2 of 5 stars
I’ve made this before. I get so excited when it’s plated like spaghetti, but the texture and flavor really aren’t anywhere close, it’s pretty crunchy. In retrospect I may have undercooked it, for fear of overcooking it into mush. Booooo.
Likelihood of Repeat: 35%
I’ve made this a few times, and my spouse’s reaction when he hears I’m making it is always, “that seems like a lot of effort for small gain.” So I think the spaghetti squash + pasta sauce combination is on its way out. Since I’m not on the Paleo or Atkins diets, why make spaghetti squash when you miss spaghetti?
Also, why did I make squash (spaghetti) with squash (zucchini)? C-razzy.
I think I need to find another spaghetti squash recipe that just treats it like spaghetti, and stick with Nom Nom Paleo’s Zucchini Spaghetti on those days when I can’t bring myself to cook actual pasta, but have time to julienne zucchinis. You got any?

In general, I am big proponent of eating things for the sake of their own taste, something I like to mention to my vegetarian friends when I agree on the tastiness of tofu, fried gluten, or quorn. Unfortunately, this seems to be an instance where I forgot about that in my enthusiasm for (a)my love of pasta and (b)the novelty of a weird squash that yields fun.

..so a few days later I figured I’d need to do something with that other half of the spaghetti squash (since I didn’t have an army sitting around to feed), something that treats it like squash rather than pasta. I adjusted this recipe from Cookin’ Canuck for Spaghetti Squash with Gorgonzola with Dried Cherries & Pecans for what I had and packed it up for lunch. Sorry, no pictures this time, ate it too soon during work to catch one.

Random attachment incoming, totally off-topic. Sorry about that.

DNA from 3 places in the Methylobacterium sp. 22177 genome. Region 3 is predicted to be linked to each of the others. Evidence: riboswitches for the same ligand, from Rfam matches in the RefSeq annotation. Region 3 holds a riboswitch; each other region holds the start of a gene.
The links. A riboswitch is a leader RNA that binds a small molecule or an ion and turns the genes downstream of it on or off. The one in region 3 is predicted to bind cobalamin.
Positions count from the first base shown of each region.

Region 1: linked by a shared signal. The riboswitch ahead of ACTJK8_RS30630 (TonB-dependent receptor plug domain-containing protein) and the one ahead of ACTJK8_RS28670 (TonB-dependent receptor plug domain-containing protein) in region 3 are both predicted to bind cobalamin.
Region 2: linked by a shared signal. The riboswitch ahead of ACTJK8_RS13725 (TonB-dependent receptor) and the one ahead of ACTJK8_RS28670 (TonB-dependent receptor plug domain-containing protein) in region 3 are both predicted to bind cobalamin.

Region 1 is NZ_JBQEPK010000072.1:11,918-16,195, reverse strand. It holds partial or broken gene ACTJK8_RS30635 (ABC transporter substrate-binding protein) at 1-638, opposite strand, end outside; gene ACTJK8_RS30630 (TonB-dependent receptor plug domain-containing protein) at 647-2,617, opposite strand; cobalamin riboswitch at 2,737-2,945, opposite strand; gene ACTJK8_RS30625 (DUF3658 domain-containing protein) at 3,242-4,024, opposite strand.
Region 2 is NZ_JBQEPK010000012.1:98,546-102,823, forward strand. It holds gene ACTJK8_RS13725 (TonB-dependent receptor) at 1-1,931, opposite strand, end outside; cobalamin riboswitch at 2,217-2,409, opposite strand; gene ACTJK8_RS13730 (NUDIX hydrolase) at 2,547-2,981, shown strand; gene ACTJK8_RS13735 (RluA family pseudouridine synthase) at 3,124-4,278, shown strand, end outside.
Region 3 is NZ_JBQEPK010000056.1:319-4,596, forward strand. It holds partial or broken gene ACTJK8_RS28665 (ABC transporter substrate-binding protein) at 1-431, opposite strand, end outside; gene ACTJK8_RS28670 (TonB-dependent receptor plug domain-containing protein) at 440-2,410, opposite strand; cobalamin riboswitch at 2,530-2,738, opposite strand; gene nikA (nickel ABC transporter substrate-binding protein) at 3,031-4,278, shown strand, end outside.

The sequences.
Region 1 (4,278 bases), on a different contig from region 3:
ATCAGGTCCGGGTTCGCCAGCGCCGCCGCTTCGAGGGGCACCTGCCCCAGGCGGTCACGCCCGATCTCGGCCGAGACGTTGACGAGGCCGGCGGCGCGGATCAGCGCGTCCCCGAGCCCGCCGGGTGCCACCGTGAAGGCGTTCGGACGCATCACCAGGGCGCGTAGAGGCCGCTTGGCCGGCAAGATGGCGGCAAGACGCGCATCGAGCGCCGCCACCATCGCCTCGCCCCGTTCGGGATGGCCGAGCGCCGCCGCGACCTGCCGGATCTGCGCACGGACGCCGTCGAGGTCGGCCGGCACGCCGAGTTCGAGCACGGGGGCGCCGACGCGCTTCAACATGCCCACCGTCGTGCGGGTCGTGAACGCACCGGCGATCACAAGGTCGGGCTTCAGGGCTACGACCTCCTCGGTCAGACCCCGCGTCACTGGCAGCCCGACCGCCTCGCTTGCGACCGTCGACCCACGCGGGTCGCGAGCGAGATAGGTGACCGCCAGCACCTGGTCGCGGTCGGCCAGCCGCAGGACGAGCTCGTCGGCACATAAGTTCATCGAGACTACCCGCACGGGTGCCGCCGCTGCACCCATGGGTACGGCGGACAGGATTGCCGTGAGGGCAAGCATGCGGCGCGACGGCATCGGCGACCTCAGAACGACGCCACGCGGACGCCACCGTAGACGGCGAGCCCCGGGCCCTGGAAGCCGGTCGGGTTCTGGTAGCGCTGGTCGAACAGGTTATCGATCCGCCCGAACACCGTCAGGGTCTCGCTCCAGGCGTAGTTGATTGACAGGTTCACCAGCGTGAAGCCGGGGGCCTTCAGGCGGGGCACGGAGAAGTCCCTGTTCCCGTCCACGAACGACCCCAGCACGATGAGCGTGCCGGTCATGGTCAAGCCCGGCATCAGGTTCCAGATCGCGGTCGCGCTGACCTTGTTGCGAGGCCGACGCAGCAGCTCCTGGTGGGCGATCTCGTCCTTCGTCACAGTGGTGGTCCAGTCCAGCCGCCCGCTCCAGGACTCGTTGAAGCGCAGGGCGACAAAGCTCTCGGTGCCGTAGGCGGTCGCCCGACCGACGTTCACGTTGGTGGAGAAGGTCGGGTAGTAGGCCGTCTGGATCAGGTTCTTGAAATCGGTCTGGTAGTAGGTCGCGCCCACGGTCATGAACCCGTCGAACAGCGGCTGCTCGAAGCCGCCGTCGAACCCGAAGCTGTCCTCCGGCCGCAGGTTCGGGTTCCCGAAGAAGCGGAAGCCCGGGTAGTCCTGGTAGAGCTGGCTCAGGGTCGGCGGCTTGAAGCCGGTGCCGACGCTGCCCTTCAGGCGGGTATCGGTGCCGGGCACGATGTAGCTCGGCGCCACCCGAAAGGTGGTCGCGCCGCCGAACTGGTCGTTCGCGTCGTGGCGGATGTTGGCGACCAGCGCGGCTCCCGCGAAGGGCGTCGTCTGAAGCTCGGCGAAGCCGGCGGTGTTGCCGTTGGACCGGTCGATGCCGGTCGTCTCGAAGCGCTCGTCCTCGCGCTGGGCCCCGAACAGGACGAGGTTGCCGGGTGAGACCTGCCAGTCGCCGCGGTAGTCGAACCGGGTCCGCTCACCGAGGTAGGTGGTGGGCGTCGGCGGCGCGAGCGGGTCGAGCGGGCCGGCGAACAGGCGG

(2) Spaghetti Squash Salad

Ingredients:
1/2 a spaghetti squash
2 tbsp extra virgin olive oil
1 tsp balsamic vinegar
1/8 tsp kosher salt
1/2 cup crumbled goat cheese (more lactose-intolerant friendly)
1/4 cup almonds, roughly chopped and toasted (was out of pecans)
1/4 cup dried cranberries
1 green onions (white & green parts), thinly sliced

Steps:

  1. Roast spaghetti squash per steps 1-4, and 6 in other recipe above.
  2. In a small bowl, whisk together, olive oil, vinegar and salt.
  3. Pour vinaigrette into the spaghetti squash and toss. Add cheese, pecans, cherries, and most of green onions, stir well, and serve cold.

This week’s trial recipe #2 rating:
Novelty Rating:
4 of 5 stars
May have baked one too many spaghetti squash this season for it to feel novel..
Likelihood of Repeat: 90%
I still have some left over in the freezer and I plan to defrost and use it as a salad later. The slight tartness of the balsamic vinegar makes me less expectant that it should be heavy and filling, and therefore I found it more satisfying to eat. My friend I shared it with also gave positive reviews.

Home-made Tofu

(November Week 2 Trial)

Through the magic of the Internets (i.e. user manuals online) I know that my fancy Sanyo 5-cup rice cooker (a long ago wedding registry gift) can also steam food, make porridge, work like a slow cooker, do all of these things at a set time in the future, and, in theory, make tofu.* Sorry in advance for the length of this entry, but the number of steps and attention to pay corresponds..